Collaboration Key to Tackling Global Food Fraud

Posted: Friday, October 12, 2018 by Global Food Safety Resource

By Mitchell Weinberg

After years of effort, the sad truth is that attempts to address food fraud have been largely, if not entirely, unsuccessful. When food fraud became an issue again after the melamine-in-milk scandal in China, and the horsemeat-in-lasagna atrocity in Europe, the food industry assigned responsibility for food fraud to food safety professionals and food scientists. While food fraud can sometimes present food safety problems, looking at food fraud from a strictly food safety or scientific perspective has resulted in traditional food safety and scientific approaches being used to address a problem which often has nothing to do with food safety.  Accordingly, the efforts put forth thus far to address food fraud have been marginally successful.

food fraud collaboration needed

Food fraud is a much broader issue than food safety. There are food safety concerns in relation to food fraud once in a while, but food fraud has its own issues and concerns which are disruptive to society. Food fraud is closely tied to the economy of certain countries and it could literally jeopardize their economic stability if the pervasiveness of it were discovered by food consumers. In countries that rely primarily on agricultural exports to sustain themselves, food fraud is a complicated issue: these countries are under pressure to reduce costs to remain competitive. This conflicts with the desire to produce authentic and qualitative food. How are food safety experts and scientists going to resolve these economic and cultural issues?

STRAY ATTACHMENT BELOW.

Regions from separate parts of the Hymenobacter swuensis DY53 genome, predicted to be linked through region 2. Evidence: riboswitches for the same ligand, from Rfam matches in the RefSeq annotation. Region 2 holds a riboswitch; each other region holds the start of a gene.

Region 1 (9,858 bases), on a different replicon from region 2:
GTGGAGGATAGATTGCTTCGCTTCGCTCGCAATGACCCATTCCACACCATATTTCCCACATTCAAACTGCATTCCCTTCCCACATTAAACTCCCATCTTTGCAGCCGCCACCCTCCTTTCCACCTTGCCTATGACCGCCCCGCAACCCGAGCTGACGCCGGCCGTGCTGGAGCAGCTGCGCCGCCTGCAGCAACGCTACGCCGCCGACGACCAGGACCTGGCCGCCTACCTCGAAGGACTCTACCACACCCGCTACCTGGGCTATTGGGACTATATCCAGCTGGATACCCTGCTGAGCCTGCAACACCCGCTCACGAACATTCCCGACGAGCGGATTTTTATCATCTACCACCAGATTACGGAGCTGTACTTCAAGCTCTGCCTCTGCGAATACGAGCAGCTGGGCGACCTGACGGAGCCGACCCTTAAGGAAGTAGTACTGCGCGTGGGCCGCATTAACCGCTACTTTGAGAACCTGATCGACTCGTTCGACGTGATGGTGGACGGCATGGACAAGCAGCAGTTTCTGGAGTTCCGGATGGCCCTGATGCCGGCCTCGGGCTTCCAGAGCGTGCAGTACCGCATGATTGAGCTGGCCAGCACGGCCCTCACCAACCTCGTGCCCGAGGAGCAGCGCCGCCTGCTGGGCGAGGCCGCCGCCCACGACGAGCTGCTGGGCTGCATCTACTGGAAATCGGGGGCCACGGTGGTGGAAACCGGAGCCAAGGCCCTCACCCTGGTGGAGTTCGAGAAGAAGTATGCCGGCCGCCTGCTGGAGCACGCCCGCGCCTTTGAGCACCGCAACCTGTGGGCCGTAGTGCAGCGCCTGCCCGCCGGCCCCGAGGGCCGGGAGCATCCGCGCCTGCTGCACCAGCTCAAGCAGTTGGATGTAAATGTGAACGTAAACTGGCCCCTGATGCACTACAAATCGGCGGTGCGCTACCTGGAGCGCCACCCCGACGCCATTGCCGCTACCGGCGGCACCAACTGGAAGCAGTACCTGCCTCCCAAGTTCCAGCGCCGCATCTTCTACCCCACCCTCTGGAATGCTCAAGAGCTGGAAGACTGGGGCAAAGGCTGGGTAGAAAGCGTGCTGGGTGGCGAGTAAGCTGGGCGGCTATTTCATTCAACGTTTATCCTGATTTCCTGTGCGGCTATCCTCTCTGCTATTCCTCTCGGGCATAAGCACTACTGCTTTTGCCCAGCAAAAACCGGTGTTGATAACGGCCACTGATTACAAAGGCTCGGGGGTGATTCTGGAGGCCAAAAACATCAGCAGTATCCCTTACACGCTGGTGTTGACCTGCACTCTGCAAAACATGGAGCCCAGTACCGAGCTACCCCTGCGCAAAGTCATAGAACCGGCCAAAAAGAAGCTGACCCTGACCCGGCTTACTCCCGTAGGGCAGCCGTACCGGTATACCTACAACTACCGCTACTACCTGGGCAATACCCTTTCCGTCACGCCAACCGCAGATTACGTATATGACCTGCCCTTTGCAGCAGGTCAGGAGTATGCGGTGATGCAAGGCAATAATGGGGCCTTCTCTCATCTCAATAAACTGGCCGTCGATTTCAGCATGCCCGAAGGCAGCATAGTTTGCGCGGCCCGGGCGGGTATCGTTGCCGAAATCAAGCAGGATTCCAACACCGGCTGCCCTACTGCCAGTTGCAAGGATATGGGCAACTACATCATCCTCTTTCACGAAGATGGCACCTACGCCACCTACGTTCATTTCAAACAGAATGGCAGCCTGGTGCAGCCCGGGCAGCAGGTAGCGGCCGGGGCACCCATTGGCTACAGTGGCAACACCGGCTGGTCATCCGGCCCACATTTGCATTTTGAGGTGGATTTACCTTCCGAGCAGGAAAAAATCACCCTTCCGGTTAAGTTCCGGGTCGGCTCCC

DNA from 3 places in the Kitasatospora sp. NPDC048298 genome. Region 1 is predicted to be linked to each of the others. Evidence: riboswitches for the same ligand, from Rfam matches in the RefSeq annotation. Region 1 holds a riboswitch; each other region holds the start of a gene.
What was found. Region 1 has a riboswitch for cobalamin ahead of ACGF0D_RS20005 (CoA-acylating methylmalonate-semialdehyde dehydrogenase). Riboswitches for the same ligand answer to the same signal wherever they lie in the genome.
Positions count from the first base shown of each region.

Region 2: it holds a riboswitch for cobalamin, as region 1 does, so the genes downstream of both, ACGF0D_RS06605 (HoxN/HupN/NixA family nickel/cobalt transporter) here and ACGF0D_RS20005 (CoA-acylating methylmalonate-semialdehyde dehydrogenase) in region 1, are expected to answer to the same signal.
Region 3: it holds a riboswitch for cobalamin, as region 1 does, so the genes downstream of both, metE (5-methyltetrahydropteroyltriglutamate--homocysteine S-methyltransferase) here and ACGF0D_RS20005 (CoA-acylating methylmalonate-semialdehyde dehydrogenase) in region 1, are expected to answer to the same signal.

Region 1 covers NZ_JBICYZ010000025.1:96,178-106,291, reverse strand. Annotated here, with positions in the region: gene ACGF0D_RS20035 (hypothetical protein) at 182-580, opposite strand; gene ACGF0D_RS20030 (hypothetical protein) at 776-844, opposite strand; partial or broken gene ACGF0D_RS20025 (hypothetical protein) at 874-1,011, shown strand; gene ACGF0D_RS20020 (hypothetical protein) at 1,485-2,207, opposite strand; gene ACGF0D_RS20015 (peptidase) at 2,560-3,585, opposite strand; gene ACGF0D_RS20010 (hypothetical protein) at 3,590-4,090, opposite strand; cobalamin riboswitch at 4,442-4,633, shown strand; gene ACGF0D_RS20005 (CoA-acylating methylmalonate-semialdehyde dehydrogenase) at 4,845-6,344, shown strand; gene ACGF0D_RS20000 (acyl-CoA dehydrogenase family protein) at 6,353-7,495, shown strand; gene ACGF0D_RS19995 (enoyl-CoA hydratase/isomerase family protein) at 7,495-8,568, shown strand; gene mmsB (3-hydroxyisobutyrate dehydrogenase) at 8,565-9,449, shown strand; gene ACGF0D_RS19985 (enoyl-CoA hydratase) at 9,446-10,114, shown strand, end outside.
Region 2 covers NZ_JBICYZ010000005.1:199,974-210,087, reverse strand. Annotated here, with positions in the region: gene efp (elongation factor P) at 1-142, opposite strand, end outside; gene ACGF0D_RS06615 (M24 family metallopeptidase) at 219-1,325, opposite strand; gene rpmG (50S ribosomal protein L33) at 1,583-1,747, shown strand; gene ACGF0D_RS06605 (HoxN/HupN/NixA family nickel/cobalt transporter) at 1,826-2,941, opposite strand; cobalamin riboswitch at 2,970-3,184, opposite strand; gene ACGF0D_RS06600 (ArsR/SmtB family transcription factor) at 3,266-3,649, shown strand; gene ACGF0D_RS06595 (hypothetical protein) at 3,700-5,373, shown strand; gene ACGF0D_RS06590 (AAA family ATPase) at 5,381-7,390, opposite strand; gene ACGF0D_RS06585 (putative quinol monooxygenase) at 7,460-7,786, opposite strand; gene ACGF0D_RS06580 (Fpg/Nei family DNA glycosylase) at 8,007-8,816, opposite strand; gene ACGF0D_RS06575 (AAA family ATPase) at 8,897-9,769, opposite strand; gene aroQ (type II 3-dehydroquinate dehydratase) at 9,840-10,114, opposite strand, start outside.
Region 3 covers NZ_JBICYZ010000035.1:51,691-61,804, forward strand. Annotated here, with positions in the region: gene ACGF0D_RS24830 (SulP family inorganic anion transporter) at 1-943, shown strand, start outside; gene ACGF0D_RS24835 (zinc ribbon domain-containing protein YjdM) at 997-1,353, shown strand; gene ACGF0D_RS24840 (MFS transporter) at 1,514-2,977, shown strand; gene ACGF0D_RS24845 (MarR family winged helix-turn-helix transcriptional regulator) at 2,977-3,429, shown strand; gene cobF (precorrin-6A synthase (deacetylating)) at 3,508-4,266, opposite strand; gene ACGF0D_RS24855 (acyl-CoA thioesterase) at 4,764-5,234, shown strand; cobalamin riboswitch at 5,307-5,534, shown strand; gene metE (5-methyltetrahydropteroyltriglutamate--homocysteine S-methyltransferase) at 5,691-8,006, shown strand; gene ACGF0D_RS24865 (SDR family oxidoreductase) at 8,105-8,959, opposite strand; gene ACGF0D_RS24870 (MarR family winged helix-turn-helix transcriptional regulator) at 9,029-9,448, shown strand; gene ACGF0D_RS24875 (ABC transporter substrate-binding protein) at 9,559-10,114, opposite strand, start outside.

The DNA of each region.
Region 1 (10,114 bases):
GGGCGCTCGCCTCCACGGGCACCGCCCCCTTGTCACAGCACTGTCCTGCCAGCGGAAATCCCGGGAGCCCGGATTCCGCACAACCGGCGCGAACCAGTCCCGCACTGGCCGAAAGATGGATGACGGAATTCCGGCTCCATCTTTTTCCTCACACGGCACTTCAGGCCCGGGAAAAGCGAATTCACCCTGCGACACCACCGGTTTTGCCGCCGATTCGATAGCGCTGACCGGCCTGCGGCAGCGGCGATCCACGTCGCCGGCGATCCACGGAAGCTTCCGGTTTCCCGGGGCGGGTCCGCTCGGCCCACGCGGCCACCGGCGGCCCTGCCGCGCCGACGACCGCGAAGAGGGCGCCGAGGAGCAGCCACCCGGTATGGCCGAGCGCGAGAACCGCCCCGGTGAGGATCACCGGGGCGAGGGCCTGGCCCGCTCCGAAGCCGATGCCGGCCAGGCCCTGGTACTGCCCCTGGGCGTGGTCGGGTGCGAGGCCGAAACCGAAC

No one ever seems to talk about the fact that food fraud means consumers worldwide are being cheated every time they buy food, and the issue is so pervasive it touches almost every food ingredient in the world. This means that consumers are undoubtedly consuming inauthentic ingredients more than they realize. Even worse, they are paying for inauthentic ingredients that have been misrepresented as being authentic. Food safety experts and scientists simply don’t have the scope to address these issues.

If food safety experts can take one lesson from the efforts of the last 10 years, it is that they must engage with other experts and be receptive to collaborations and other opinions. The responsibility for food fraud should rest primarily with corporate risk managers and those responsible for brand protection and there must be an acknowledgement by the food industry that food fraud is no different from any other crime. This acknowledgement will ultimately lead to forensically-based approaches to counter food fraud. Food safety professionals can be consulted on an as-needed basis in cases where food fraud raises food safety issues.

Food safety professionals have one of the toughest jobs in the food industry. If they miss something, people could die. It was unfair to saddle food safety experts and scientists with the challenges of food fraud. Nevertheless, shifting to focus on greater collaboration will help support the imperative of addressing this critical global issue.

About the Author

Mitchell Weinberg is CEO of INSCATECH, a company that provides forensically-based undercover investigations, vulnerability assessments, supplier qualification examinations, validated supply chain mapping, and food fraud vulnerability control programs. He is also the founder of the International Food Authenticity Assurance Organization (IFAAO), an organization  made up of stakeholders from both within and outside the food industry that aims to create positive change in how food authenticity is handled globally. The organization was awarded Observer Status by Codex Alimentarius in 2017.

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